To practice Nadi Shodhana, the main practice of balancing the nadis, sit in a comfortable meditative position. Make a fist with your right hand, then partially re-extend your ring and little fingers. Lightly place the pad of the thumb on your nose just to the right and below the bridge; lightly place the pads of your ring and little fingers on the corresponding flesh on the left side of your nose. Gently pressing with the ring and little fingers to close the left nostril, exhale fully through the right. Then inhale fully through the right, close it with the thumb, release the left nostril, and exhale through it. Inhale through the left nostril, close it with the fingers, release the right nostril, and exhale through it. This completes one round of Nadi Shodhana.



“Practcal Yoga Psychology” by Dr. Rishi Vivekananda, Bihar Yoga School, Yoga Publications Trust


Are there any comments or questions?

“Organizing in the Natural World” by Michael Stone

The following is an excerpt from an article written by Michael Stone, found in his book “Awake in the World”. Find it on the Centre of Gravity website, along with his other books.

“Organizing in the Natural World” by Michael Stone

“For life in the present there is no death. Death is not an event in life. It is not a fact in the world. Our life is endless, in just the same way that our field of vision has no boundaries.”
-Wittgenstein, Tractus Logico-Philosophicus
What does it mean that our field of vision has no boundaries? I look into a river and see fish and stones and there is nothing other than everything. It’s a cold winter day, and my son wanted to have a long bath before school this morning. He said the water was just “really hot snow.” Before it can put an end to its own elaborations, the mind creates the world out of boundarylessness. Such union is the basis for the mind-body-world to begin with. These words are just the words of winter. Winter writes itself on the branches and grasses. but when I am in stillness, I can’t find the line between those branches and the limbs of my body.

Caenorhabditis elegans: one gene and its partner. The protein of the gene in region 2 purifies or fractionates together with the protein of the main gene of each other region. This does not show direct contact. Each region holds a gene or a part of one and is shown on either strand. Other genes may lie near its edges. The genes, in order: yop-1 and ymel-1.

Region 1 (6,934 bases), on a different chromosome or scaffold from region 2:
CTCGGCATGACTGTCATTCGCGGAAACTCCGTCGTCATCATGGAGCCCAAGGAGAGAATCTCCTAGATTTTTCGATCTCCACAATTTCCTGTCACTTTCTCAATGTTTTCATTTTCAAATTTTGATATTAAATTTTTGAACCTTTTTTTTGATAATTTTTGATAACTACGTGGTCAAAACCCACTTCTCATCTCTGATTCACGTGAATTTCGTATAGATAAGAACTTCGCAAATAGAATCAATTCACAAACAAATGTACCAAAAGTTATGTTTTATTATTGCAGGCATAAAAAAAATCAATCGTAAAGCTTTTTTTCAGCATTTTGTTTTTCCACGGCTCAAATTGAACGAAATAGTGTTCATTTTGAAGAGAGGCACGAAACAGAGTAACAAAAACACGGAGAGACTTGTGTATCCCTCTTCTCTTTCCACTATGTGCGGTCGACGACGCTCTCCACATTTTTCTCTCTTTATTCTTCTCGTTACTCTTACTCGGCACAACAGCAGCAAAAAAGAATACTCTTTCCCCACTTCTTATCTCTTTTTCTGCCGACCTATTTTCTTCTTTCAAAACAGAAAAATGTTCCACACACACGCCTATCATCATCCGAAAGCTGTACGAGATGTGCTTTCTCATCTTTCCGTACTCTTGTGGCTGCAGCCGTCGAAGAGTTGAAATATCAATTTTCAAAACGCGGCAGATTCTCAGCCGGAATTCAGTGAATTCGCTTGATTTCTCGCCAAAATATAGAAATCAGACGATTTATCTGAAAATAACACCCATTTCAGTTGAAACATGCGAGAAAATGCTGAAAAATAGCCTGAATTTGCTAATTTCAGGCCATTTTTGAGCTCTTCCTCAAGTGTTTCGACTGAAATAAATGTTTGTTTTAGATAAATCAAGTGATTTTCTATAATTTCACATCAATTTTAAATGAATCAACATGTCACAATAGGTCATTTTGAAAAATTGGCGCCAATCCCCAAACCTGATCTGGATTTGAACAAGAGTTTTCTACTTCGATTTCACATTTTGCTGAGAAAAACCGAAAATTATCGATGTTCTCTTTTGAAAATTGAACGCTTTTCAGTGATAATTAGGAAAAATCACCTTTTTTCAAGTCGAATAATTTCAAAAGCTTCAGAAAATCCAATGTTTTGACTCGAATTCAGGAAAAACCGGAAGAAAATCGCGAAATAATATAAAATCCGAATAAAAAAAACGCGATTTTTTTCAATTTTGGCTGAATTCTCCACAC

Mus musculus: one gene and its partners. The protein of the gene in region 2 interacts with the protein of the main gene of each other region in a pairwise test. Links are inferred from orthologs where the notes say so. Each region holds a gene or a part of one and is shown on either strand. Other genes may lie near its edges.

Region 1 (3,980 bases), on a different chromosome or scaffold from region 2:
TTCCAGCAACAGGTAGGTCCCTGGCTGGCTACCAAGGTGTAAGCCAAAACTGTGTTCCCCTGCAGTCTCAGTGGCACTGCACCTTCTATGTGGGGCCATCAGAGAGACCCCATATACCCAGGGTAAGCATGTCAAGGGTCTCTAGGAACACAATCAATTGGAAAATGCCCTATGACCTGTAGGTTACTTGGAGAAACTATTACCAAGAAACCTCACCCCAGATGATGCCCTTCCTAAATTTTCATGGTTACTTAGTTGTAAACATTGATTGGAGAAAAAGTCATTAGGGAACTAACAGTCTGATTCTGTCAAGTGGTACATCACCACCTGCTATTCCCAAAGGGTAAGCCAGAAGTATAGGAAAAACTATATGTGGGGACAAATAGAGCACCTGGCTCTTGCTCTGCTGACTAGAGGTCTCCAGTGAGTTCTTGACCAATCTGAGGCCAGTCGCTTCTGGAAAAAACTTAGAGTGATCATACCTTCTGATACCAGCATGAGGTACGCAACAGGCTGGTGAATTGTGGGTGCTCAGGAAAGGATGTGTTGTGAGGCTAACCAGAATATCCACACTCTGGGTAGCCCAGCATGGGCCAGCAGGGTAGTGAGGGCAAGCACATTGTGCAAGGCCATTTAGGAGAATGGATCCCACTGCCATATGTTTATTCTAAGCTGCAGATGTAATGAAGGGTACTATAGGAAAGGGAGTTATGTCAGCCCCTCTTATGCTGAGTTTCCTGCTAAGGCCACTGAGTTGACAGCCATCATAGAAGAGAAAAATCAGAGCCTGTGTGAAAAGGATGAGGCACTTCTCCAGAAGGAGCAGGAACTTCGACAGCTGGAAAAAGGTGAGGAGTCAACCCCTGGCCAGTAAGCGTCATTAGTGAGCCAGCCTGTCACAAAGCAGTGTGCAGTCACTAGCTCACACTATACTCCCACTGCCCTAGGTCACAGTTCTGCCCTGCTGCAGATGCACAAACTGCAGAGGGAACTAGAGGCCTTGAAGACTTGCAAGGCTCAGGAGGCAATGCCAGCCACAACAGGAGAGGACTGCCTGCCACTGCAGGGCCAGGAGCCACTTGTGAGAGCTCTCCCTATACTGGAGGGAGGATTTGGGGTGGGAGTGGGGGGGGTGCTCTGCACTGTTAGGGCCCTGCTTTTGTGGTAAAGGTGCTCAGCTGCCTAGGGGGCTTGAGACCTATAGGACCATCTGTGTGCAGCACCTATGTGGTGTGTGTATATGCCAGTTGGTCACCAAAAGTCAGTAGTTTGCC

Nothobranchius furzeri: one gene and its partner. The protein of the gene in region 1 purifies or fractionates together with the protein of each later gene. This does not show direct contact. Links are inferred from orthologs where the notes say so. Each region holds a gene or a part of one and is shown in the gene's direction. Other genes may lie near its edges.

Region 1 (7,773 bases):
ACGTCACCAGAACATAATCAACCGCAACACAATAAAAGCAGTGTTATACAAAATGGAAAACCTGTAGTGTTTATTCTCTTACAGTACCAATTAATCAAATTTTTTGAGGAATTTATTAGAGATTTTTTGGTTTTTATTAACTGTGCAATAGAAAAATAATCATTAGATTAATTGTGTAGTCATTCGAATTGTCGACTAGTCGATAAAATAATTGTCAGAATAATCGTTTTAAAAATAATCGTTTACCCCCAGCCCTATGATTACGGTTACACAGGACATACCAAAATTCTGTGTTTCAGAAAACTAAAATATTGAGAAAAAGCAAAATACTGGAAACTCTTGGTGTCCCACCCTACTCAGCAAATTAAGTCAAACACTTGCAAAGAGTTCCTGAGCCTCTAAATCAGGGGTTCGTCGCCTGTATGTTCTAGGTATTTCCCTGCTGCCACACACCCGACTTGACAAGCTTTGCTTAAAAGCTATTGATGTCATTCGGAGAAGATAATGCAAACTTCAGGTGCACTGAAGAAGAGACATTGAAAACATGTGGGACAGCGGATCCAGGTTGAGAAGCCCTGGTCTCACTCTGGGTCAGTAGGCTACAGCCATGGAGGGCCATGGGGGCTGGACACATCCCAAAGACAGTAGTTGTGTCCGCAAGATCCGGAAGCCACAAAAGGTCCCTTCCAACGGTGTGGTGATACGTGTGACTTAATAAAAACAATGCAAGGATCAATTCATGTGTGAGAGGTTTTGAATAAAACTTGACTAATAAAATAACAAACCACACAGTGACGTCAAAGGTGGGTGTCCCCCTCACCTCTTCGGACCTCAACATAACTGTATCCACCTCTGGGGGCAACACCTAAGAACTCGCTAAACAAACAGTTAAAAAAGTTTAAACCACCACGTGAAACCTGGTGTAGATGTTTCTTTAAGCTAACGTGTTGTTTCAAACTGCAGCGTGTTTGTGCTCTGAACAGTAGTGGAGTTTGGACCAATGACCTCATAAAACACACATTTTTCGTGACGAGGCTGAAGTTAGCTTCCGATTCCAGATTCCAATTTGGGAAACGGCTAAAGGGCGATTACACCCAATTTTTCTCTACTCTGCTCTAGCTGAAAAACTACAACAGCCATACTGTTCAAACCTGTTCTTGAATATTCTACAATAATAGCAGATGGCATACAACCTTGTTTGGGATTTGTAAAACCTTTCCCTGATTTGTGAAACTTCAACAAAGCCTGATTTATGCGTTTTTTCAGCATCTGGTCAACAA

Although a person is not exactly water and earth and air and fire, we are also not separate from those elements either. We are not separate or identical to the elements. If we search for any one thing we can pinpoint as objectively real – one thing we really depend on for our existence – we will fail. We can’t land on one defining characteristic.
The yoga that precedes “this” and “that,” “mind” and “body,” is percolating through your every movement today – every thought, word, and deed. Everything you think and feel and do is temporary. Everything you see and hear is passing away. This reminder of death in life is following each and every one of us. A simple and gentle reminder but relentless nevertheless: don’t drift. Don’t squander your life. Mind is not just a human function or organ but the natural condition of living systems. Wherever there is life there is mind. Biological systems, from embryos to social insects, get tremendous mileage by using vast numbers of easy-to-find, unreliable components to achieve complex evolutions reliably. One year after a forest fire, the land is itself on fire- teeming with insects and other breathing creatures.
Mind is always organizing. We humans classify the raw data of our experience by giving it name and form. Mind is what puts name and form together. When we can see that our mind is a kind of synthesizer, we can step back and watch the choices that our minds make moment to moment. The greatest freedom we have is being able to clearly see that in any given context, we have choice. We can decide what kind of attentions and attitude we bring to the object showing up here and now. And it can change. This life and death cycle of thoughts and attitudes reminds us that choice is always present. There is immense freedom in choice. How we pay attention is a liberating resource.